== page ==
AG Bill Schuette may back Mayor Mike Duggan in having the state system declared unconstitutional.
Michigan Attorney General Bill Schuette may step in to support Detroit Mayor Mike Duggan in the lawsuit to declare the no-fault insurance system in the state to be unconstitutional.
The Detroit Mayor filed the lawsuit about the auto insurance system in the state back in August.
Insurance Commissioner Patrick McPharlin said in a court filing earlier this week, that Schuette may build a “conflict wall” to other lawyers in his office to represent the state agency in Duggan’s lawsuit.
“While a final decision has not yet been made, the Attorney General may take a position supporting the Plaintiffs’ position in this case,” said the Attorney General in the auto insurance system lawsuit filing.
The mayor of Detroit filed his lawsuit against the Michigan Department of Insurance and Financial Services. The suit is seeking to declare the state’s no-fault insurance system to be unconstitutional. The reason is that the current system is forcing drivers to head out behind the wheel without auto insurance because they’re incapable of affording it.
Attorney General Schuette didn’t directly address the no-fault insurance system in the lawsuit.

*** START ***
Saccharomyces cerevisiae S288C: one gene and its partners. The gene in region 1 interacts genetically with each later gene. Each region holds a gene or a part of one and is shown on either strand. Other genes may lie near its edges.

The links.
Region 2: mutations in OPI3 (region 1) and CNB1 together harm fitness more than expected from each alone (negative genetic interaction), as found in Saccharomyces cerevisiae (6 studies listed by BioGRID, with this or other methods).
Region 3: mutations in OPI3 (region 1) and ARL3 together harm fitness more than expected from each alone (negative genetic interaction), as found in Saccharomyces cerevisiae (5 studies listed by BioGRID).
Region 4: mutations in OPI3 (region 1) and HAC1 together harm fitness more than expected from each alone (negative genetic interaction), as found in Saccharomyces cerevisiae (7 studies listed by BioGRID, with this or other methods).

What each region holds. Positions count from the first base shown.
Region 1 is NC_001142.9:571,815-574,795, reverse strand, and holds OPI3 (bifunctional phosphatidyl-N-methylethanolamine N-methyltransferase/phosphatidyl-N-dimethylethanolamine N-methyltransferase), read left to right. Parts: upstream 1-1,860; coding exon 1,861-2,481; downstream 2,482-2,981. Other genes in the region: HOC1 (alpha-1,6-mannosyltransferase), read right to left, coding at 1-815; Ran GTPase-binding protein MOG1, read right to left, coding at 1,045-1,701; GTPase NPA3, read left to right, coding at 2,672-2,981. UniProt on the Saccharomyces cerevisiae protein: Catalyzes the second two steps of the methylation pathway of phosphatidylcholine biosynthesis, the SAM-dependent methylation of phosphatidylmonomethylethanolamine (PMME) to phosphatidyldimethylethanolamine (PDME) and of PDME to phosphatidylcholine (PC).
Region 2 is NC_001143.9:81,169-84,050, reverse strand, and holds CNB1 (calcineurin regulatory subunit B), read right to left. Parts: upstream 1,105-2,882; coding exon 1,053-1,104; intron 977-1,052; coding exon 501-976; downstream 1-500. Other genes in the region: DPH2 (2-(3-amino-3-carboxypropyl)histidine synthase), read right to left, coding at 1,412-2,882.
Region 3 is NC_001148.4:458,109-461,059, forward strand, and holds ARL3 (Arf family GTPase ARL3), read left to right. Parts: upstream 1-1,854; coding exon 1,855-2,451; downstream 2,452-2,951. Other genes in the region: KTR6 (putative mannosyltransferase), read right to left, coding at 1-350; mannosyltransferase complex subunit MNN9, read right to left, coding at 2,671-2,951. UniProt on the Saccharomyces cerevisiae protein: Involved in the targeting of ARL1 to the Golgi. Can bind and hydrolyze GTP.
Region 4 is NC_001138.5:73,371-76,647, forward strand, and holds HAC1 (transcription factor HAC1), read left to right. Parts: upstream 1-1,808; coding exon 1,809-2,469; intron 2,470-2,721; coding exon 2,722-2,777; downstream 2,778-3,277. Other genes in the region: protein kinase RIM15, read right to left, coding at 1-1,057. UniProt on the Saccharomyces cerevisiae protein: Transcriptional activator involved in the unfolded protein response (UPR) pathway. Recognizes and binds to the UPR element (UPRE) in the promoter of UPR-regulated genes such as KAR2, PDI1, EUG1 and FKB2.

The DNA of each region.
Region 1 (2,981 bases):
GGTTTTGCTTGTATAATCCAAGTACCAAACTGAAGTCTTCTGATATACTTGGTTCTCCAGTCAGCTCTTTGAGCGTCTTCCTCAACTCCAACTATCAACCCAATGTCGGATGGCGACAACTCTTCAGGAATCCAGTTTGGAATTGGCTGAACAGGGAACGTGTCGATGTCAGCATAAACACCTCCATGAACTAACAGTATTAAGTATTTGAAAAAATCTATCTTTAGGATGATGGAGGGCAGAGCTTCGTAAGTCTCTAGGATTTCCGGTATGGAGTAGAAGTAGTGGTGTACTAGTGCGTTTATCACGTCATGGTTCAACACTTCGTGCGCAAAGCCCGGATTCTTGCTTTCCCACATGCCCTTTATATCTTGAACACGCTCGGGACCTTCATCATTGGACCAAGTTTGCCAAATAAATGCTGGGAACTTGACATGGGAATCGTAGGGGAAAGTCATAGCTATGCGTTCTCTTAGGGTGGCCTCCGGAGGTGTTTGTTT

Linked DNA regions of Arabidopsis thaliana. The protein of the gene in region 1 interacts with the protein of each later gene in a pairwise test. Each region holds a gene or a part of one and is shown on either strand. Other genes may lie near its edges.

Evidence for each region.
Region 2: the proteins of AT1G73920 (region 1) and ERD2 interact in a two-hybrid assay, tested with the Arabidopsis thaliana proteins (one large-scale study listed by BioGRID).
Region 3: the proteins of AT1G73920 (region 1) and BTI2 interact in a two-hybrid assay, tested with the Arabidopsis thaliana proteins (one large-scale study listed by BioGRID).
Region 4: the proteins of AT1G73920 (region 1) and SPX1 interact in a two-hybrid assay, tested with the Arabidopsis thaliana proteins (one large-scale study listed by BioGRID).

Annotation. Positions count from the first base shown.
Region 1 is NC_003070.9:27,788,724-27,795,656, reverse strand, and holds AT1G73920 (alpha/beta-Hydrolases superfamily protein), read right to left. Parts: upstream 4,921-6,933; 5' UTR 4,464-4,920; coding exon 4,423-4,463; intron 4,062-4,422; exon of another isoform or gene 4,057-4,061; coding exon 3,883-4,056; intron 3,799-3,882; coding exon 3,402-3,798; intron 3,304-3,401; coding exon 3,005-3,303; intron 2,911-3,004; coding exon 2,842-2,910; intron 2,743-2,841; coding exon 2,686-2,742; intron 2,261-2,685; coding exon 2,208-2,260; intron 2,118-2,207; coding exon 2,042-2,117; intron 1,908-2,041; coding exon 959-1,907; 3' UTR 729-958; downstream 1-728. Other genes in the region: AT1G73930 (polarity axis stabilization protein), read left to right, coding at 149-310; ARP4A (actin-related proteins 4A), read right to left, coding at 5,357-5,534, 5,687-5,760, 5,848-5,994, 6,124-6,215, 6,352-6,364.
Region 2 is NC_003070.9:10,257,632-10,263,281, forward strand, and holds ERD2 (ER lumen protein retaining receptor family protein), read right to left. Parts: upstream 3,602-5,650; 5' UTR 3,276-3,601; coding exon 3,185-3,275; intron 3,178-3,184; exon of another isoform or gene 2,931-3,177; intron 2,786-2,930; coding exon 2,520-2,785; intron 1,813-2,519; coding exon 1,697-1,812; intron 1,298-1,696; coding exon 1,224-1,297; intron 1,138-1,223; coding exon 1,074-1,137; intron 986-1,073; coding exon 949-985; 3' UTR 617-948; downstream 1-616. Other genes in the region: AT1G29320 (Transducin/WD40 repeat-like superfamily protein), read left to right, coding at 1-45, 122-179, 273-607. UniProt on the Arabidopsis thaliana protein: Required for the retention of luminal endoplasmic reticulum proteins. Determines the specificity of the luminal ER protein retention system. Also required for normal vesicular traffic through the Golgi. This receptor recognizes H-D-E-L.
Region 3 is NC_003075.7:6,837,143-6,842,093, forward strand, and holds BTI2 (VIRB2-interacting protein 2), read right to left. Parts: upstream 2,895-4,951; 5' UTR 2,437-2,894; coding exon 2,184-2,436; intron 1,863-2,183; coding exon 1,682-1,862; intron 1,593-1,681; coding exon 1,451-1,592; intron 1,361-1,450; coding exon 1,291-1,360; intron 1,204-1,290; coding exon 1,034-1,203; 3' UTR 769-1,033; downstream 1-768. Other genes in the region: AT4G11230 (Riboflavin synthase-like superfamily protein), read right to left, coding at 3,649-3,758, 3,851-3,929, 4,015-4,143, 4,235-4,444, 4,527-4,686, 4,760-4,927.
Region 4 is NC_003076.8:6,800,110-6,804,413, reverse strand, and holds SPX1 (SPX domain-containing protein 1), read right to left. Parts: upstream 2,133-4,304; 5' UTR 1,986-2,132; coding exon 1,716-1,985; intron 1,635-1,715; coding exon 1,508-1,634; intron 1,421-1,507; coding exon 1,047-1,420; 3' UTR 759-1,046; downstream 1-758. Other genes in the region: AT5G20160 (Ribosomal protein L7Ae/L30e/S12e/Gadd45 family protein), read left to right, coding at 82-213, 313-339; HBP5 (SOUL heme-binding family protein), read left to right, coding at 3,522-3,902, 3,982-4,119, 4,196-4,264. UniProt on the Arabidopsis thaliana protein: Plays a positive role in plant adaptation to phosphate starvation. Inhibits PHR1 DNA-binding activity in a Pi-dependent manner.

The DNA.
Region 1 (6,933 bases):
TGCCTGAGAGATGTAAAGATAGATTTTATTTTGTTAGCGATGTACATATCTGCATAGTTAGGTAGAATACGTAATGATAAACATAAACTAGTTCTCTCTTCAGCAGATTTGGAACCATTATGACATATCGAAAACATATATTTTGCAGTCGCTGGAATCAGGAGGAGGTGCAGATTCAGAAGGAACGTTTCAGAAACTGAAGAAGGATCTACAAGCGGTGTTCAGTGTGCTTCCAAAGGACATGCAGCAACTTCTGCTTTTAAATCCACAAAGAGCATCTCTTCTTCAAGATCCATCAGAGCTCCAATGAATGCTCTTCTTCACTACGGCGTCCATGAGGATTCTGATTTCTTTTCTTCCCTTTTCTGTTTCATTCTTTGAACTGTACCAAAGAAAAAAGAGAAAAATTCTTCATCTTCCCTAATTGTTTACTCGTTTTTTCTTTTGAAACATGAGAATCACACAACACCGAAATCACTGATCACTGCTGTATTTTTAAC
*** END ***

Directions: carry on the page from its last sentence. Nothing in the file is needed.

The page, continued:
The no-fault auto insurance system was not directly addressed by the attorney general. That said, Schuette that the Legislation would be wise to form an insurance fraud prevention authority, said an Insurance Business Mag report. This authority would help to address the high insurance costs in Massachusetts.
“The mayor of Detroit is right — auto insurance in Michigan has become unaffordable,” said the Attorney General. “It’s driving people away, it’s keeping businesses from wanting to locate here, it’s slowing the growth that we have had over the last eight years.”
Earlier last week, the Liss, Seder & Andrews PC law firm also filed a motion to have the lawsuit dismissed. That firm is currently representing six vehicle accident victims that have been “catastrophically” injured, according to the media report. Moreover, that law firm feels that if the no-fault insurance law is eliminated, it would threaten their clients capability “to live in their family home as opposed to being institutionalized.”